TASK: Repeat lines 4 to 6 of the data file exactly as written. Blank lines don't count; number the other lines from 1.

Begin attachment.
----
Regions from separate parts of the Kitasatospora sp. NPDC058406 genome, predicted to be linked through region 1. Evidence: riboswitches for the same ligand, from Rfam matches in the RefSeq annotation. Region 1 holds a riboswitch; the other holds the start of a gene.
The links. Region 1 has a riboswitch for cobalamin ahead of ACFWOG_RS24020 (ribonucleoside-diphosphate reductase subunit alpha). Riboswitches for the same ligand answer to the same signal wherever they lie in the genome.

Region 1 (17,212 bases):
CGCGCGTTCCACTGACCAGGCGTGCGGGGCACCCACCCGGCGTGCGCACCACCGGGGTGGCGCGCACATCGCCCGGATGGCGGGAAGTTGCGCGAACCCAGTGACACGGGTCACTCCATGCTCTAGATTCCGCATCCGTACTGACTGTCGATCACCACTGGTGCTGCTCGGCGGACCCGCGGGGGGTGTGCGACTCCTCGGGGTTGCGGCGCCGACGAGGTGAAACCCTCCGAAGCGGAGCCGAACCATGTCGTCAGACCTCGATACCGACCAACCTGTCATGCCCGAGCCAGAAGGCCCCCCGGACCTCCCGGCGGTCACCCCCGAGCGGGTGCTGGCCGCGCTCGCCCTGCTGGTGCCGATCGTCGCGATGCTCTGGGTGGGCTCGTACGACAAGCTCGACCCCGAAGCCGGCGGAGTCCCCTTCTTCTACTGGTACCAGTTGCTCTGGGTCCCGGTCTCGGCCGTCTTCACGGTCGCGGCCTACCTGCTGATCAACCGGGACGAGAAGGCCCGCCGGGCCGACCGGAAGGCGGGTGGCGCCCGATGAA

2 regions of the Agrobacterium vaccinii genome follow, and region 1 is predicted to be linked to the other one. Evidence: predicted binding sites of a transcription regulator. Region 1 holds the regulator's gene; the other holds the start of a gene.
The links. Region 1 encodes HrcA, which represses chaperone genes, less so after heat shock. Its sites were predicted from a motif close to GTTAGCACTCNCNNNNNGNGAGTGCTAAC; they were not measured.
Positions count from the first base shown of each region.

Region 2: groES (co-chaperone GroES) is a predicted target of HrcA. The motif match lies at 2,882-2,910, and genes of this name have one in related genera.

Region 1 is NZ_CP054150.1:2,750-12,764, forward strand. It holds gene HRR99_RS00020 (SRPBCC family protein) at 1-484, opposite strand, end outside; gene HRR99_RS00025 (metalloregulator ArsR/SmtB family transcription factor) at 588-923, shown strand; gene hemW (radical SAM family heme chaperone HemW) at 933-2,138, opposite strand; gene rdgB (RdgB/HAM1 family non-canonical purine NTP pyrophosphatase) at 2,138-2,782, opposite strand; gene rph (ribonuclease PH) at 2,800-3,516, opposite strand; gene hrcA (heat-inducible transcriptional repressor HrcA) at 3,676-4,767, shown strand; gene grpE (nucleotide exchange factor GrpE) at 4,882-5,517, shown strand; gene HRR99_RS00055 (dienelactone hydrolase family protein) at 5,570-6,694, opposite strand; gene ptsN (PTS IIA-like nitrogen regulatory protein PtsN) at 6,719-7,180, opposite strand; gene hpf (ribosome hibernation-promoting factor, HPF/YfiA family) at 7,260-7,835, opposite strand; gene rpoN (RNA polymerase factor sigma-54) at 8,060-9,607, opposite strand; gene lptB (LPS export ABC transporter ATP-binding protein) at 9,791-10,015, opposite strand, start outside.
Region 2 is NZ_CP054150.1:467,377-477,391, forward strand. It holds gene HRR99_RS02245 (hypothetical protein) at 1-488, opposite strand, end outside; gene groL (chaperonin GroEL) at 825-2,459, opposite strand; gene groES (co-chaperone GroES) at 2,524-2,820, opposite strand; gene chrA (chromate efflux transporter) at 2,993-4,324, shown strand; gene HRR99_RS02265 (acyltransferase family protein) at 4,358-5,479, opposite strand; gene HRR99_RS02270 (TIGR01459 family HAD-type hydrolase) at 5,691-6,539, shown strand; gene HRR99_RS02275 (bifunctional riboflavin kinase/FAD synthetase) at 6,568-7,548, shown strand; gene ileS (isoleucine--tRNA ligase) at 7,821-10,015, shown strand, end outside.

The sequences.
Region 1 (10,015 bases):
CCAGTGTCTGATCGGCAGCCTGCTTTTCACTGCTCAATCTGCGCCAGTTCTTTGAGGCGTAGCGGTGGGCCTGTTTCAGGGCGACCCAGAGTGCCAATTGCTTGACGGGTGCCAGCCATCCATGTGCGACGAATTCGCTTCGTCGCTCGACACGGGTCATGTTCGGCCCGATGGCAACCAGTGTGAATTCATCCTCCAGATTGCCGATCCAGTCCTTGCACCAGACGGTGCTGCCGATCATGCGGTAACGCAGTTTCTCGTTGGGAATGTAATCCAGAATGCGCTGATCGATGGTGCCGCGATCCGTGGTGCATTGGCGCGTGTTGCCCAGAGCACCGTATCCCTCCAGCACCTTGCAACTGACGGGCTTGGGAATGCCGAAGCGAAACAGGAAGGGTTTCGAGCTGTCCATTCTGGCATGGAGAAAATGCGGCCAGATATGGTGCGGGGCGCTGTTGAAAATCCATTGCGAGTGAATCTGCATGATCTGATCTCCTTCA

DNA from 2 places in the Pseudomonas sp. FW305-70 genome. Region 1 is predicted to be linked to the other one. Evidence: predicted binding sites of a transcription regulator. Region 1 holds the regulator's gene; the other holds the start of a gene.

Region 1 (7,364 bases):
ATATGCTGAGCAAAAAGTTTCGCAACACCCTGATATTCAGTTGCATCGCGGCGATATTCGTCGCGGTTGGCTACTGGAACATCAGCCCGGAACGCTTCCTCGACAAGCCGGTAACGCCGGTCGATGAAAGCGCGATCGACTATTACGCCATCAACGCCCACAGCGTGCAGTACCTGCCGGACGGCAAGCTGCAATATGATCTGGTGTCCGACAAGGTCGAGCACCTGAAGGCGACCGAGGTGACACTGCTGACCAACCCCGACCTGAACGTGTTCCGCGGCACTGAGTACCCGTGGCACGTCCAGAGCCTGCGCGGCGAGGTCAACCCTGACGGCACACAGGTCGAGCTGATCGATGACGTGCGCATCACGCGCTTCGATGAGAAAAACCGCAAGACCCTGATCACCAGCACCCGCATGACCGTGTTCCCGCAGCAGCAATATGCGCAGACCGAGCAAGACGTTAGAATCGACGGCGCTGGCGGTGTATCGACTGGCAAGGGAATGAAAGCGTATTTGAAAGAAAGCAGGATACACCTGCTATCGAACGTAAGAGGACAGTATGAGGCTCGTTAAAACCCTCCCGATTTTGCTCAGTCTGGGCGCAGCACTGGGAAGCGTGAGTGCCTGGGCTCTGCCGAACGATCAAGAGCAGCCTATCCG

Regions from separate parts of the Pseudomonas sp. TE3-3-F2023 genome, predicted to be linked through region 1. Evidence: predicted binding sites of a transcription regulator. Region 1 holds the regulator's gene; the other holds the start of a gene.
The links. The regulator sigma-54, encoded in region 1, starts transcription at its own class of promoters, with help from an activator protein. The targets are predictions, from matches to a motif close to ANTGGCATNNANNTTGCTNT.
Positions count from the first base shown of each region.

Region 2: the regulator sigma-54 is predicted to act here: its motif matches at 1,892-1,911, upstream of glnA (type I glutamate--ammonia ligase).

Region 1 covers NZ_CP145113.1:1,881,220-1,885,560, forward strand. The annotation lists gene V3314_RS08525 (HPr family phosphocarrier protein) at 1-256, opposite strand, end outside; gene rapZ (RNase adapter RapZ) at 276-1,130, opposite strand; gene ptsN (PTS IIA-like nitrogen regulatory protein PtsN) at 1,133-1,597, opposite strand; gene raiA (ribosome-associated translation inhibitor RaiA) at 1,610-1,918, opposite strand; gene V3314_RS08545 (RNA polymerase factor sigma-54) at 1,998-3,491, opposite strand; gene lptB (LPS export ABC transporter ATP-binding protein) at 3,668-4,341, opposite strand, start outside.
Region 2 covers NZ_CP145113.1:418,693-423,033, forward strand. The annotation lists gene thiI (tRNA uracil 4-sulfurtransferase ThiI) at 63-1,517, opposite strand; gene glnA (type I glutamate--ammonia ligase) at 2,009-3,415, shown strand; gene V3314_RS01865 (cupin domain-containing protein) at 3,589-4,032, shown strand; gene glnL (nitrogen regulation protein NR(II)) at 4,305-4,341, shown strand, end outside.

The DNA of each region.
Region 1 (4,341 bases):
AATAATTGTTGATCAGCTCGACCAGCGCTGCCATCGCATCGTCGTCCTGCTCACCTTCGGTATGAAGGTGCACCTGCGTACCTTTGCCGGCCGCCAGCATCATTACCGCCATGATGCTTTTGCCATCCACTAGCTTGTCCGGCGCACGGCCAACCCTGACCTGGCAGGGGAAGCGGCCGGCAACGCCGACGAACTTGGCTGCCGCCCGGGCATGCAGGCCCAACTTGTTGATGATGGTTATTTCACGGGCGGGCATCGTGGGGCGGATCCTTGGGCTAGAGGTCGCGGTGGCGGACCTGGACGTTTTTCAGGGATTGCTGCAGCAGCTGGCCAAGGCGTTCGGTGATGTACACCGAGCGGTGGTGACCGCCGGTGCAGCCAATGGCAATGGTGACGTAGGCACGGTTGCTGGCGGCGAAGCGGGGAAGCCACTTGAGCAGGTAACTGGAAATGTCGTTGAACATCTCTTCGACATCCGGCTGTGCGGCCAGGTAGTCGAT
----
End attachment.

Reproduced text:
CGCGCGTTCCACTGACCAGGCGTGCGGGGCACCCACCCGGCGTGCGCACCACCGGGGTGGCGCGCACATCGCCCGGATGGCGGGAAGTTGCGCGAACCCAGTGACACGGGTCACTCCATGCTCTAGATTCCGCATCCGTACTGACTGTCGATCACCACTGGTGCTGCTCGGCGGACCCGCGGGGGGTGTGCGACTCCTCGGGGTTGCGGCGCCGACGAGGTGAAACCCTCCGAAGCGGAGCCGAACCATGTCGTCAGACCTCGATACCGACCAACCTGTCATGCCCGAGCCAGAAGGCCCCCCGGACCTCCCGGCGGTCACCCCCGAGCGGGTGCTGGCCGCGCTCGCCCTGCTGGTGCCGATCGTCGCGATGCTCTGGGTGGGCTCGTACGACAAGCTCGACCCCGAAGCCGGCGGAGTCCCCTTCTTCTACTGGTACCAGTTGCTCTGGGTCCCGGTCTCGGCCGTCTTCACGGTCGCGGCCTACCTGCTGATCAACCGGGACGAGAAGGCCCGCCGGGCCGACCGGAAGGCGGGTGGCGCCCGATGAA

2 regions of the Agrobacterium vaccinii genome follow, and region 1 is predicted to be linked to the other one. Evidence: predicted binding sites of a transcription regulator. Region 1 holds the regulator's gene; the other holds the start of a gene.
The links. Region 1 encodes HrcA, which represses chaperone genes, less so after heat shock. Its sites were predicted from a motif close to GTTAGCACTCNCNNNNNGNGAGTGCTAAC; they were not measured.